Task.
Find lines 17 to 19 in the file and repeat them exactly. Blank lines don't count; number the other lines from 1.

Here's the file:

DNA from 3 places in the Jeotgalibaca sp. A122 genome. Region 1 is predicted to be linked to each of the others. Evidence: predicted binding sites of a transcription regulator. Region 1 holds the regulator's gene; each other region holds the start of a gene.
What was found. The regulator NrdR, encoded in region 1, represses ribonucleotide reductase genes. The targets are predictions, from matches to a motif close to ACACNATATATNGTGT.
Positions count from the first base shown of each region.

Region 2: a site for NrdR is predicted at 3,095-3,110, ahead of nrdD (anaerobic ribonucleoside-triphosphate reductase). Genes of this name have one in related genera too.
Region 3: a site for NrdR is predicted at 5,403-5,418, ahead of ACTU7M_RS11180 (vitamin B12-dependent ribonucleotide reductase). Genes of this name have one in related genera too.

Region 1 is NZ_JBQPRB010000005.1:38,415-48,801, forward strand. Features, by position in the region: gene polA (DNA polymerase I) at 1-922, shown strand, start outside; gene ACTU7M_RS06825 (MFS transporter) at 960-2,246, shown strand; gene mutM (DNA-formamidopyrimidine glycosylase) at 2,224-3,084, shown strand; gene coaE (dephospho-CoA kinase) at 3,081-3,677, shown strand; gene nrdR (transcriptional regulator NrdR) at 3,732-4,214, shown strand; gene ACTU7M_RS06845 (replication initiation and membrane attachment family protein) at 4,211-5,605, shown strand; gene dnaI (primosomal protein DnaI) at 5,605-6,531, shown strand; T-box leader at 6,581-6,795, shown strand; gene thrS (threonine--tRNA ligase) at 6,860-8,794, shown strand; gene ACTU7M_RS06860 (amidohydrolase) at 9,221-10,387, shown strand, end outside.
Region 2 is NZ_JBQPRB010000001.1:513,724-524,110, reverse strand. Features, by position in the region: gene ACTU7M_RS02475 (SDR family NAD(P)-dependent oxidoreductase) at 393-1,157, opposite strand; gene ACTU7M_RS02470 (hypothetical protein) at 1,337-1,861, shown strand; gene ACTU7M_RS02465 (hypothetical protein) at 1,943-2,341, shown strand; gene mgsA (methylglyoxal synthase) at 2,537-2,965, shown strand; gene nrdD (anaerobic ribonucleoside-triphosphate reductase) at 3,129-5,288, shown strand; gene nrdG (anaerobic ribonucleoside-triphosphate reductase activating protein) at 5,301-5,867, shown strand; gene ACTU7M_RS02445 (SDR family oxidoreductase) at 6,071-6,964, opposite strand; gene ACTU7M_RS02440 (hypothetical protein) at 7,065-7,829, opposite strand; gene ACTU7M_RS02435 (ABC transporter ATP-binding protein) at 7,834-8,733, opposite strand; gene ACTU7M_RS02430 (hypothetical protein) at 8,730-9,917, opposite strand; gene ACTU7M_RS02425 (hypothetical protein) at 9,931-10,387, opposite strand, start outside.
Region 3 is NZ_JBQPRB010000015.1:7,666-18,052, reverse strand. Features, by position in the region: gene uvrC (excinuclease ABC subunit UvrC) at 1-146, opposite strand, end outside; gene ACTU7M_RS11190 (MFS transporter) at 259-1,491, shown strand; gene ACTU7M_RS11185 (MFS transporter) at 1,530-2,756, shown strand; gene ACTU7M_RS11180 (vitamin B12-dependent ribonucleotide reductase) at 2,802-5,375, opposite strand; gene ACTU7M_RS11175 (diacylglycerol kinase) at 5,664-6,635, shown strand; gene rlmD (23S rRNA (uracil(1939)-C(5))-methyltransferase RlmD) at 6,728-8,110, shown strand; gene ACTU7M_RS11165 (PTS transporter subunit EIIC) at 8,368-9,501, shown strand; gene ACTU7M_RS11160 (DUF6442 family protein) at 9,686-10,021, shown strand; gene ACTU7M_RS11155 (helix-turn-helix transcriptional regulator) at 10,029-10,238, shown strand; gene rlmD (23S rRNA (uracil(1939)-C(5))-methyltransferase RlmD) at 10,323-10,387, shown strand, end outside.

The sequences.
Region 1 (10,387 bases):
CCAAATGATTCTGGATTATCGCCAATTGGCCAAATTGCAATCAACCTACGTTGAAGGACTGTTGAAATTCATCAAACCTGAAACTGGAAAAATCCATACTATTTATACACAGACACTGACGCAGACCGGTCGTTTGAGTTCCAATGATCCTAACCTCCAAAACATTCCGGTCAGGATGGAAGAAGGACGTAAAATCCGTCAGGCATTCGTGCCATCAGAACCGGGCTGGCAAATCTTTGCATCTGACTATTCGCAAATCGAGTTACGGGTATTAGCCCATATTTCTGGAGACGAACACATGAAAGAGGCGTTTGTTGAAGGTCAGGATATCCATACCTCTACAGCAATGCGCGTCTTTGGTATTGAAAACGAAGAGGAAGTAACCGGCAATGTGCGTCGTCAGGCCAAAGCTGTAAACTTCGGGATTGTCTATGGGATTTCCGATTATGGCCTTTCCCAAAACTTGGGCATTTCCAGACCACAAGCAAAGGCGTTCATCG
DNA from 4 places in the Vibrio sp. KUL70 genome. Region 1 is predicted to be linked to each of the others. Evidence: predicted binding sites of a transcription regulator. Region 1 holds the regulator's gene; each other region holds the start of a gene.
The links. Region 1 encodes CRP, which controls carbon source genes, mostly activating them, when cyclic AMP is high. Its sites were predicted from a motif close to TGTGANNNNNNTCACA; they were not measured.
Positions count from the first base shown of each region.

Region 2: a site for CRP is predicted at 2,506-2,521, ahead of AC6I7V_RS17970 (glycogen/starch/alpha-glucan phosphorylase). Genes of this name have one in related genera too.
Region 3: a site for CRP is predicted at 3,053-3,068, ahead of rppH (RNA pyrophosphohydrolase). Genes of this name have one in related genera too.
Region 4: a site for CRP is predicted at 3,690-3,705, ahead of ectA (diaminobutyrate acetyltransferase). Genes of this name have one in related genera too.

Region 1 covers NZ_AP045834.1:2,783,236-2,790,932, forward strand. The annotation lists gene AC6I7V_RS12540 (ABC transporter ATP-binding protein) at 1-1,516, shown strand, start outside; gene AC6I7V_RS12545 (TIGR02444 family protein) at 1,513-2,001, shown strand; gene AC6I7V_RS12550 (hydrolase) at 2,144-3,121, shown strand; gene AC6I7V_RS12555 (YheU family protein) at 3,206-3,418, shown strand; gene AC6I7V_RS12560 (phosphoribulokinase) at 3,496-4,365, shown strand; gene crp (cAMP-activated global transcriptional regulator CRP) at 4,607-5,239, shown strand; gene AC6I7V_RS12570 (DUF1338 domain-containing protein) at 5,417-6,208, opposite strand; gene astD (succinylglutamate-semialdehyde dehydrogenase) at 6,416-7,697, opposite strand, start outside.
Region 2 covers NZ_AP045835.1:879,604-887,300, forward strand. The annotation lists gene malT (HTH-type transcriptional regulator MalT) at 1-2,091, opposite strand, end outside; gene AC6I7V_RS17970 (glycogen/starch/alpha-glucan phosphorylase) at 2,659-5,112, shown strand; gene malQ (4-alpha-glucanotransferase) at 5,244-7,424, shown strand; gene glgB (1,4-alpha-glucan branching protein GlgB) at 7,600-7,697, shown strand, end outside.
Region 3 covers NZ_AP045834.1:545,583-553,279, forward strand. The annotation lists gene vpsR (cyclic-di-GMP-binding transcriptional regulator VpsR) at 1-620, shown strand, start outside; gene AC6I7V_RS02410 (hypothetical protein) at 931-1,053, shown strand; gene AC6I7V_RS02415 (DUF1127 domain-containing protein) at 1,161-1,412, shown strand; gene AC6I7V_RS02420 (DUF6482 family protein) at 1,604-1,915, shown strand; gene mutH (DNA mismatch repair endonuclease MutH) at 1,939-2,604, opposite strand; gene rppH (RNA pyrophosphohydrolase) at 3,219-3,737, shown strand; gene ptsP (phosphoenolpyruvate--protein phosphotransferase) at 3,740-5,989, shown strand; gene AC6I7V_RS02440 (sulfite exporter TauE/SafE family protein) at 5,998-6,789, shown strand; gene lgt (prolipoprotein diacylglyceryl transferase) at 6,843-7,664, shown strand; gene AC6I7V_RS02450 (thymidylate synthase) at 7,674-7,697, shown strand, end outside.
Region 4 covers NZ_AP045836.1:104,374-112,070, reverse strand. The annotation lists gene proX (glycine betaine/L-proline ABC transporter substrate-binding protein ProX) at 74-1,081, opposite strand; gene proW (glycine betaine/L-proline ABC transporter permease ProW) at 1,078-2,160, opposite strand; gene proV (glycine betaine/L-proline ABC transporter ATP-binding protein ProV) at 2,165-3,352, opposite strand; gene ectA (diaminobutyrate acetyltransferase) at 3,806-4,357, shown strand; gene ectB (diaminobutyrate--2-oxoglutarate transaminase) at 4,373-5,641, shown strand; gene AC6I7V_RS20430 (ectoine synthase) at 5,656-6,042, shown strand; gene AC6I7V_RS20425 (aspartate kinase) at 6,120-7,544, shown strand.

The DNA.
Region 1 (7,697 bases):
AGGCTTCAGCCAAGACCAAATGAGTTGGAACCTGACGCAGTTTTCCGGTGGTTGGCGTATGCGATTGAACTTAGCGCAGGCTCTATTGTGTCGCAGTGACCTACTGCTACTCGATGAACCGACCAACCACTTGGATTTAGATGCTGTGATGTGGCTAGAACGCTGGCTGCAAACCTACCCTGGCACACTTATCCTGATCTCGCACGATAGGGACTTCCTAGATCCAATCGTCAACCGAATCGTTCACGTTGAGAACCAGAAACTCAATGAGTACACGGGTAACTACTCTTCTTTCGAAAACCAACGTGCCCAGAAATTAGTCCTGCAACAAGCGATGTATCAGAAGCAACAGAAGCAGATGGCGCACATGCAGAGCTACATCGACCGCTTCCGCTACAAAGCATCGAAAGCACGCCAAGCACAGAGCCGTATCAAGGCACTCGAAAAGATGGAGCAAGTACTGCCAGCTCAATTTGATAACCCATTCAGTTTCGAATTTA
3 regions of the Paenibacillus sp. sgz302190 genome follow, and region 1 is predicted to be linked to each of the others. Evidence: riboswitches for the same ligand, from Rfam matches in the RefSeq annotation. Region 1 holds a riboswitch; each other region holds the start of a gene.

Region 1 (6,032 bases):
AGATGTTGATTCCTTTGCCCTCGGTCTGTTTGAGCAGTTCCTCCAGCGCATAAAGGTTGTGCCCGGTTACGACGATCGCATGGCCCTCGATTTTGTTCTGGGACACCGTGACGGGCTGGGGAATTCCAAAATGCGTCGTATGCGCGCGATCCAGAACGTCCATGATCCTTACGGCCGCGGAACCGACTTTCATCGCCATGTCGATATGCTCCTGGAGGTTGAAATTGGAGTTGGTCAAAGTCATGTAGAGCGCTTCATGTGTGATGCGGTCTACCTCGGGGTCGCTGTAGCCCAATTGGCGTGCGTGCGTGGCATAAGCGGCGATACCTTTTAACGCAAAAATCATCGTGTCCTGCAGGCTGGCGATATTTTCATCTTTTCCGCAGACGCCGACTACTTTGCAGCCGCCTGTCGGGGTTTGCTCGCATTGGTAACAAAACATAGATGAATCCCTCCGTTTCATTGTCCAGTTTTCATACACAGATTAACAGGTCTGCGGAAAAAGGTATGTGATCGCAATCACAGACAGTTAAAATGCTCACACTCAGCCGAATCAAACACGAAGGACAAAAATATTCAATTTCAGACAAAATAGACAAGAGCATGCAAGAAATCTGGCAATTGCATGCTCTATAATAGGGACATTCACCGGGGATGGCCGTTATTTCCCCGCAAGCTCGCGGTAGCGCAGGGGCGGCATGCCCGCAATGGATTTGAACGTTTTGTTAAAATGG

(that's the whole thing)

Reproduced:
Region 4: a site for CRP is predicted at 3,690-3,705, ahead of ectA (diaminobutyrate acetyltransferase). Genes of this name have one in related genera too.

Region 1 covers NZ_AP045834.1:2,783,236-2,790,932, forward strand. The annotation lists gene AC6I7V_RS12540 (ABC transporter ATP-binding protein) at 1-1,516, shown strand, start outside; gene AC6I7V_RS12545 (TIGR02444 family protein) at 1,513-2,001, shown strand; gene AC6I7V_RS12550 (hydrolase) at 2,144-3,121, shown strand; gene AC6I7V_RS12555 (YheU family protein) at 3,206-3,418, shown strand; gene AC6I7V_RS12560 (phosphoribulokinase) at 3,496-4,365, shown strand; gene crp (cAMP-activated global transcriptional regulator CRP) at 4,607-5,239, shown strand; gene AC6I7V_RS12570 (DUF1338 domain-containing protein) at 5,417-6,208, opposite strand; gene astD (succinylglutamate-semialdehyde dehydrogenase) at 6,416-7,697, opposite strand, start outside.
Region 2 covers NZ_AP045835.1:879,604-887,300, forward strand. The annotation lists gene malT (HTH-type transcriptional regulator MalT) at 1-2,091, opposite strand, end outside; gene AC6I7V_RS17970 (glycogen/starch/alpha-glucan phosphorylase) at 2,659-5,112, shown strand; gene malQ (4-alpha-glucanotransferase) at 5,244-7,424, shown strand; gene glgB (1,4-alpha-glucan branching protein GlgB) at 7,600-7,697, shown strand, end outside.